Dodgers rookie Miguel Vargas runs the bases for spring training in early March.  How did he get to these bases?  Walking, although he was forbidden to swing.  (AP Photo/Ross D. Franklin)
Dodgers rookie Miguel Vargas runs the bases for spring training in early March. How did he get to these bases? Walking, although he was forbidden to swing. (AP Photo/Ross D. Franklin)

Hey dough dough! Take it, dough dough!

The latest research encouraging hitters to watch the field go by comes from Drew Haugen, an analyst at Down on the Farm. who set out to quantify wavering decisions. Traditionally, cymbal discipline has been measured in direct comparison to the strike zone. The speed of the chase tells us that Juan Soto only swung 19.9% ​​of the fields he saw over the size of the zone, fields that should be balls, the best (lowest) in MLB. The speed of the zone swing tells us that Kyle Tucker, the star of the Houston Astros, is attacking fields that are 84% of the time in the lead in Major League Baseball.

However, not all potential strikes are the same. In fact, many of them are best left alone. With more detailed information about these results, Haugen created a swing decision run value (SwRV) to quantify this fundamental decision. While it shed light on a lot of interesting things about MLB hitters, it also turned out to be another big, flashy sign of how hitters, who have consistently fallen behind the eight in the recent evolution of the sport, can get some power back.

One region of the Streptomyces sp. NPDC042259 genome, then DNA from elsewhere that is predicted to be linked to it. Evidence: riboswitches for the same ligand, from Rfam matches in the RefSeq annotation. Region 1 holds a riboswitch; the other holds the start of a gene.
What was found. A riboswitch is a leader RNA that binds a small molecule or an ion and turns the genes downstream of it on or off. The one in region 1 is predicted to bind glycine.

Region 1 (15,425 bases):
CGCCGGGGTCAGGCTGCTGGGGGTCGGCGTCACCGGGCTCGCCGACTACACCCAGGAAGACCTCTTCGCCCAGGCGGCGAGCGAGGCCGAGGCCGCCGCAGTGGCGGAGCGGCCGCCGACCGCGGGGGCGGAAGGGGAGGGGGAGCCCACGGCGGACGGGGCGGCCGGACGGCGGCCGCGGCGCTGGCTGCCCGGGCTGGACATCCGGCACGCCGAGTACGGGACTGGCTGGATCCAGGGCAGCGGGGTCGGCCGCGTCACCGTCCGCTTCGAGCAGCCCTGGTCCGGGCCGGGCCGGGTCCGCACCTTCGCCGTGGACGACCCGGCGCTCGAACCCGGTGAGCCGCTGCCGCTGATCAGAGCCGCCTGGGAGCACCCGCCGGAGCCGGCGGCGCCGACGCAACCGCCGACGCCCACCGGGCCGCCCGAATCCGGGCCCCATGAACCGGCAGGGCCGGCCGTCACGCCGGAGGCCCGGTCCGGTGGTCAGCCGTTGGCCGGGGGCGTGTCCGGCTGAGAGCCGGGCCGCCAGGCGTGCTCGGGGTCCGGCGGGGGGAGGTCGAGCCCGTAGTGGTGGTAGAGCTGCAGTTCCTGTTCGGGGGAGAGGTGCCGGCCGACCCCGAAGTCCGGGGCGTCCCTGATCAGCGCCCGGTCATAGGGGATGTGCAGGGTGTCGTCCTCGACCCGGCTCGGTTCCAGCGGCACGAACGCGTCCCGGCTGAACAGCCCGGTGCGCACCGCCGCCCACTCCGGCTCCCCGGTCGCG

“Using SwRV data, only 33% of pitches had a higher context-independent expected swing mileage value compared to a double, while in reality the league swing ratio was much higher at 48%,” writes Haugen. “Even on the fields in the zone, you should not swing, because the called blow is not as harmful as a weak batted ball. Only 64% of pitches in the zone have a higher expected value on a swing than a pitch (again, regardless of context).

“Even with corners in the zone, it’s unlikely to hit the ball,” Haugen told Sportzshala Sports.

His analysis found that backswings on these fields in the zone “resulted in blows 17.8% of the time, foul balls 40.1% of the time, field trips 28.3% of the time, and base shots just 13.8% of the time.” % of cases.

When you start thinking about it, it makes more and more sense. They can be the pitcher’s pitches too hard to really do damage, even if they’re in the zone. They are very likely to cause a popup (automatic out) or a weak ground (something close to that).